1.2 min readBy Published On: February 8th, 2018Categories: News5 Comments

The neighborhood is growing by leaps and bounds; new developments, new housing, new businesses. It’s hard to imagine that the city is actually in a housing crisis. Well, according to the Boston Globe, the Walsh administration is looking for ideas to think outside the box when it comes to more than 80 city-owned buildings i.e. firehouses, libraries and community centers in order to create housing. The city is trying to reach the goal of 53,000 apartments, condos, and houses by 2030.

Other cities like San Francisco, New York and Washington have done something similar where developers partner with cities to improve and revitalize sites like our neighborhood library, firehouse or community center while adding affordable housing.

We reached out to City Council Ed Flynn for a statement:

On Wednesday, I was informed by the Mayor’s office that the Curley Recreation Center was incorrectly added to the list of city-owned buildings identified for the development of affordable housing. I agree that the City of Boston must look for new and creative ways to address the affordable housing crisis, while adhering to an extensive community and public process. Specifically, the city should look closely at any properties that are currently unoccupied or underutilized to add housing and improve services.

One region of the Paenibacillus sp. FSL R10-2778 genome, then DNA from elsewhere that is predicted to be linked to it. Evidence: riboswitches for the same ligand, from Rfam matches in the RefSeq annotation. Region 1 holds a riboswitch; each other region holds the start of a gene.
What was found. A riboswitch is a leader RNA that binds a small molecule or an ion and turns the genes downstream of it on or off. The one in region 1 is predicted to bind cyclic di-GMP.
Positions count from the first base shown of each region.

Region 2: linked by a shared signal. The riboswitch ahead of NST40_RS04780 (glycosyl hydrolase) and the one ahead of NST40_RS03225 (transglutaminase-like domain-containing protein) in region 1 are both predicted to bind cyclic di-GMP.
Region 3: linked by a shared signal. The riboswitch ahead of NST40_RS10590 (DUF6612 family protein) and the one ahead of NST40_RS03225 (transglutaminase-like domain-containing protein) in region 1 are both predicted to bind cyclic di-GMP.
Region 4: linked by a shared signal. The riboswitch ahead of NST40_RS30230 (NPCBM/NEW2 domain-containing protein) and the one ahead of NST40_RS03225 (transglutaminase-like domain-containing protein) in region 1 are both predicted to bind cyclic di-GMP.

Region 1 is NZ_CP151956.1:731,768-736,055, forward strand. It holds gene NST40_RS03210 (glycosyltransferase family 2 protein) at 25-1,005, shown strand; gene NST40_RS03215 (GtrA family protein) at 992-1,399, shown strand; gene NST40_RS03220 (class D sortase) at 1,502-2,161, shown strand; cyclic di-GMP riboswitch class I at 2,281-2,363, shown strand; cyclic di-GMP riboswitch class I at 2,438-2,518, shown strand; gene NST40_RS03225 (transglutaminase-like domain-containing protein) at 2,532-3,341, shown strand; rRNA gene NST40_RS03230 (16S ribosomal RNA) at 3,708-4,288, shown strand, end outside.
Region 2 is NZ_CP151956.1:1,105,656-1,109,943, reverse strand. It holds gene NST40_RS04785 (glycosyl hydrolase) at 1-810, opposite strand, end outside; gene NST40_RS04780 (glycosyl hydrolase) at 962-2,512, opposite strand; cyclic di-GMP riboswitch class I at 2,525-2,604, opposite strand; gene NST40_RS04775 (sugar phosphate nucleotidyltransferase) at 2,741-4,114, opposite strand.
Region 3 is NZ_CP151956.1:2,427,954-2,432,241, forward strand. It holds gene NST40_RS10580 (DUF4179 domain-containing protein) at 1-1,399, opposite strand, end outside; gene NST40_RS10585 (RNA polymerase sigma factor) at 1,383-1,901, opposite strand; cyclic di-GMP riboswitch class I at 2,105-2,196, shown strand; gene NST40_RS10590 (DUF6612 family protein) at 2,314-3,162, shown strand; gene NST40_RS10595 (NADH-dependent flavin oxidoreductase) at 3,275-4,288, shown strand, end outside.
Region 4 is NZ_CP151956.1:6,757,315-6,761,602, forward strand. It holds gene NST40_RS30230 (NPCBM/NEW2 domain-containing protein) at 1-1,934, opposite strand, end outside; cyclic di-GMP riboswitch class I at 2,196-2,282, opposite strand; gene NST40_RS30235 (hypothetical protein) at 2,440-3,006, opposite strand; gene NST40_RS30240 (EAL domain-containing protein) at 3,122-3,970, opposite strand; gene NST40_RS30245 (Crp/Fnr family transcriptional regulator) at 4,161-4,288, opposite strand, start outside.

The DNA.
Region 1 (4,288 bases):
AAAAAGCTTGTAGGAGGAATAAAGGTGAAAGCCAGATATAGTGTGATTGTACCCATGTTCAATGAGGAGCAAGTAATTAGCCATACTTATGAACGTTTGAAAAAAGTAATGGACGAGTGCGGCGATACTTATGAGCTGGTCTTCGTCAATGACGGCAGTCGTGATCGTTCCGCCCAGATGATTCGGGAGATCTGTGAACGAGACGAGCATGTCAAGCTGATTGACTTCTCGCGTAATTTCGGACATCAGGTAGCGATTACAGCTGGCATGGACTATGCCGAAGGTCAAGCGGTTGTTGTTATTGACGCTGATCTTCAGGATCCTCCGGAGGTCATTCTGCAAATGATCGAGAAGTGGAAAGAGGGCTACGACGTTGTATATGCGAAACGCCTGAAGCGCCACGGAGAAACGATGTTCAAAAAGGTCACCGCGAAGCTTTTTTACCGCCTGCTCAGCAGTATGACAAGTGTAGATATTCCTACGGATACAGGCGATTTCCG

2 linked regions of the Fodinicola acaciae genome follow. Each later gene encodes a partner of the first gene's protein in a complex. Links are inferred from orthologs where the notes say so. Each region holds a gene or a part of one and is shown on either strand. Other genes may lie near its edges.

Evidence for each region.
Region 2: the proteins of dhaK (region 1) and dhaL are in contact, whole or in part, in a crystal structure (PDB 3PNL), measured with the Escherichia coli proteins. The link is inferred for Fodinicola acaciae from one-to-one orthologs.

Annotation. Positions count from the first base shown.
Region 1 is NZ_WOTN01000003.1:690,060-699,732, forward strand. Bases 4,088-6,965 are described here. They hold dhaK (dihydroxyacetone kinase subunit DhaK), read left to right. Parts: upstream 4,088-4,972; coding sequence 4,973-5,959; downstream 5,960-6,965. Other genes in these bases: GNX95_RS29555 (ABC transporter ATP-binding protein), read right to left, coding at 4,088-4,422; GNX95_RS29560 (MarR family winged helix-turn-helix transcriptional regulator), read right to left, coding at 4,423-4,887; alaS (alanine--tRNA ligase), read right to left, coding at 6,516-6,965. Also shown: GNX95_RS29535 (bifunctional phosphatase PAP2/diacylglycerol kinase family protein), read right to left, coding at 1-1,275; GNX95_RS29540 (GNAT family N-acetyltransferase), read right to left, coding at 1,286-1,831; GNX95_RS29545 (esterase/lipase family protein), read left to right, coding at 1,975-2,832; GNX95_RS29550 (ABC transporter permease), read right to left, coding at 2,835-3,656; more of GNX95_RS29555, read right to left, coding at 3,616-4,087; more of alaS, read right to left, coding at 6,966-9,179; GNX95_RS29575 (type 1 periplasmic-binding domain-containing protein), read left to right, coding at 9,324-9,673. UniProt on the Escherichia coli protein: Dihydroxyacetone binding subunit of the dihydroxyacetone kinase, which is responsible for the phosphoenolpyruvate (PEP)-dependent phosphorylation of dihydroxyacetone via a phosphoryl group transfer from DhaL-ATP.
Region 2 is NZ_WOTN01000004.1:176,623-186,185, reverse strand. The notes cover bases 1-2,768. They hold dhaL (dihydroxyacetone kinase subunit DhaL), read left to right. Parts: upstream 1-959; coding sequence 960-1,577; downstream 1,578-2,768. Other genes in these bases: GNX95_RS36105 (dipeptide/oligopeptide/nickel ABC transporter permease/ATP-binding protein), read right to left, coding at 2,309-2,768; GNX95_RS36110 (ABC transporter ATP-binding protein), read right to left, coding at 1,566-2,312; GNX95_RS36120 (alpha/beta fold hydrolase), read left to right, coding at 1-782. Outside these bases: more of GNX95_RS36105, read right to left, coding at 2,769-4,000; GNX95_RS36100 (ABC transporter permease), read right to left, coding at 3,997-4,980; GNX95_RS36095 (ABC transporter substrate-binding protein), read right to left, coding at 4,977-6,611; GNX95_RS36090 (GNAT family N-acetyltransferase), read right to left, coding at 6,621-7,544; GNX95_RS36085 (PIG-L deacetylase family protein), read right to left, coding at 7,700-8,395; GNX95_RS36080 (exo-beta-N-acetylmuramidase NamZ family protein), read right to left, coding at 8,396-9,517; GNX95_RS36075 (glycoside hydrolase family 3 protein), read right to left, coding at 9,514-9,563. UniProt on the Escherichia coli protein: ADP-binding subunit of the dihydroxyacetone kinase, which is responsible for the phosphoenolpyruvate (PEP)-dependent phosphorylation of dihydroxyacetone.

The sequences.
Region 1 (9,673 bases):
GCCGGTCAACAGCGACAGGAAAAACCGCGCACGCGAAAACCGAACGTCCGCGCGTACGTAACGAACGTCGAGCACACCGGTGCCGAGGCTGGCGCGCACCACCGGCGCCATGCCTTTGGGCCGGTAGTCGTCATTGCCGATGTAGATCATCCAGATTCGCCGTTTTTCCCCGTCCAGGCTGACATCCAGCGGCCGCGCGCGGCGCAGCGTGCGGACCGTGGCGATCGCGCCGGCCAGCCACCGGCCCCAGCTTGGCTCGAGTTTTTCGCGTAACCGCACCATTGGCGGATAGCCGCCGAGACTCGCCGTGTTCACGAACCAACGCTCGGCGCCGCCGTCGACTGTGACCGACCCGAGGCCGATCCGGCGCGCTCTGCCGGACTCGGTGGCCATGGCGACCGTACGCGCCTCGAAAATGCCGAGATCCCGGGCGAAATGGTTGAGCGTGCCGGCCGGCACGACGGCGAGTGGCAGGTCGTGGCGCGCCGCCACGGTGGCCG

So what does that mean?  Nothing yet, it’s only in the “Request for Information” phase – so don’t panic.  This idea is only in the beginning stages.

 

5 Comments

  1. Not So New To The Hood February 8, 2018 at 3:15 pm - Reply

    What about forcing land bankers to do something with their land? That waste of space (billboard) at 7th & D needs to be turned into something useful. As does that junker lot with the fence around it at 6th & D.

    • Not So New To The Hood February 8, 2018 at 3:15 pm - Reply

      I have trouble coming up with a situation that makes that billboard more lucrative than 3-6 condo units.

  2. Kevin Conroy February 8, 2018 at 4:20 pm - Reply

    With some of these locations it could possibly work. So far there are no details, but plenty of rumors.
    One thing I figure is a given; that there will be no preference given to neighborhood people. It’s something I’ve noticed with other ‘affordable’ units.
    The future of this neighborhood appears to be one that will have an increasingly more affluent and transient population as we long timers fade of into the sunset.

  3. Oldtimesouthie February 10, 2018 at 8:13 am - Reply

    Affordable housing? Affordable for who?some refugees from somila,Russia, hati! Some long time SOUTHIE RESIDENT should be given PREFERENCE but they don’t. They are put in the same “pool” with refugees, and other ” residents” of BOSTON when it comes to affordable/no-income housing list.GIVE THE LONG TIME SOUTHIE RESIDENTS PREFERENCE!

  4. Not So New To The Hood February 14, 2018 at 9:05 am - Reply

    St. Vincents church would be a great for a condo conversion….much better than vacant.

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